In case you believe I’m being glib, my psychiatrist wrote me two prescriptions for anti-anxiety medications for the last visit. Although I didn’t take them due to fierce paranoia when it comes to my sobriety, I had ’em on hand.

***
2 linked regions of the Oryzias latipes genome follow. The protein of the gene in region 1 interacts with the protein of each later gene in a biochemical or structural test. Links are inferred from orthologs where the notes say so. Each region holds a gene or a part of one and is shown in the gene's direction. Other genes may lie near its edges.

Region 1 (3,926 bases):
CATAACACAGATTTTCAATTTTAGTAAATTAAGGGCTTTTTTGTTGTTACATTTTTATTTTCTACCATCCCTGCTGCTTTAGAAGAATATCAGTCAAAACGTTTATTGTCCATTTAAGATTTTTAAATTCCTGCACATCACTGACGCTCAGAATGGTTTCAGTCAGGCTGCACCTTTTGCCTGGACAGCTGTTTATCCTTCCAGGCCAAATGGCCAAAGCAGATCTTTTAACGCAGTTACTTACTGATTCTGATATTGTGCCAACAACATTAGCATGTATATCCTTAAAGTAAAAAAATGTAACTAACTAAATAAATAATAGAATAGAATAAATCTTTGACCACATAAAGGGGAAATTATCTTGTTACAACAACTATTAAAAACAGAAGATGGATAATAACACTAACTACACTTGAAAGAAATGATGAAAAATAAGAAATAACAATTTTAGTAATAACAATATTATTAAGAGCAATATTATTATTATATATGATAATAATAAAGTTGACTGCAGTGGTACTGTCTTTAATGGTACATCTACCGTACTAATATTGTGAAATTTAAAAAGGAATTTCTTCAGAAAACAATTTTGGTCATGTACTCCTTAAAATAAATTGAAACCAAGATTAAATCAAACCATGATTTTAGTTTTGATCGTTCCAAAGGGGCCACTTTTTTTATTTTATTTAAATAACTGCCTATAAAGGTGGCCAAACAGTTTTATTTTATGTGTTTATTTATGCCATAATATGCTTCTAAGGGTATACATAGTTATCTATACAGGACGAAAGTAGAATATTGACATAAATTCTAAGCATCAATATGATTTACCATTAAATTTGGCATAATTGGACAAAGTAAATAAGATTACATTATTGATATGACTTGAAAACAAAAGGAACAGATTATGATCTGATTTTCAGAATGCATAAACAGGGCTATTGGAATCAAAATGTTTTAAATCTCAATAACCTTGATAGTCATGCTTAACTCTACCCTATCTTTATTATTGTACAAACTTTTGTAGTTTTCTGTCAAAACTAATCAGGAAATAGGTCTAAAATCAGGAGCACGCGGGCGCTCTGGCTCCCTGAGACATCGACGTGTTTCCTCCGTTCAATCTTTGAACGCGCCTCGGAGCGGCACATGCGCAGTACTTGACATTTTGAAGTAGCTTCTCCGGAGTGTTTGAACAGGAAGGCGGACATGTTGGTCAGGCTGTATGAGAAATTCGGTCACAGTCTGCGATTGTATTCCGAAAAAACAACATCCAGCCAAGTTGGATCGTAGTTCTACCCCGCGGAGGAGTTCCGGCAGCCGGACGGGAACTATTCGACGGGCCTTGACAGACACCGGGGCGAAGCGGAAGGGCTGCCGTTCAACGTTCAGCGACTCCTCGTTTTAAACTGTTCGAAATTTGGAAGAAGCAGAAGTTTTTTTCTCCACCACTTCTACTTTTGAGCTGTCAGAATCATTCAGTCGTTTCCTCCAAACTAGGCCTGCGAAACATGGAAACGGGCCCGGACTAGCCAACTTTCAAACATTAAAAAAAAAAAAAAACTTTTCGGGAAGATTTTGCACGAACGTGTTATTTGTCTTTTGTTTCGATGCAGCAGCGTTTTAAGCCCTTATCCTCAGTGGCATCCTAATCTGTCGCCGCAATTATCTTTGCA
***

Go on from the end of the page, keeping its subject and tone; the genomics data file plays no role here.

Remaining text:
Dr. Gershowitz is not the kind of doctor who allows for those sorts of shenanigans. She realizes that our precious time together is brief, and she’s already gone through the rigmarole of figuring out what’s going on with me medically. The time when I’m on my back is her time to chat, to let loose. I have never had a woman who I wasn’t dating insert two fingers inside of me while telling me about themselves. Moreover, I’ve never been expected to keep up my end of the conversation during a Pap smear. Dr. G actually looked at me with what was almost impatience when I hesitated offering my opinion about the West Coast as she finished dusting the cobwebs away from my uterus. Oddly enough, this tactic worked. Because she wasn’t letting me lay there and think it was a big deal, and because she acted like this was more of an opportunity to connect, not dissect, I wasn’t allowed to get sucked into my usual spiral of panic. By the time my adrenaline had gotten to the level I normally associate with having that part of me probed, my panties were going back on. I was amazed. Finally I was presented with an example as to why OB/GYNs make nearly $300K a year on average.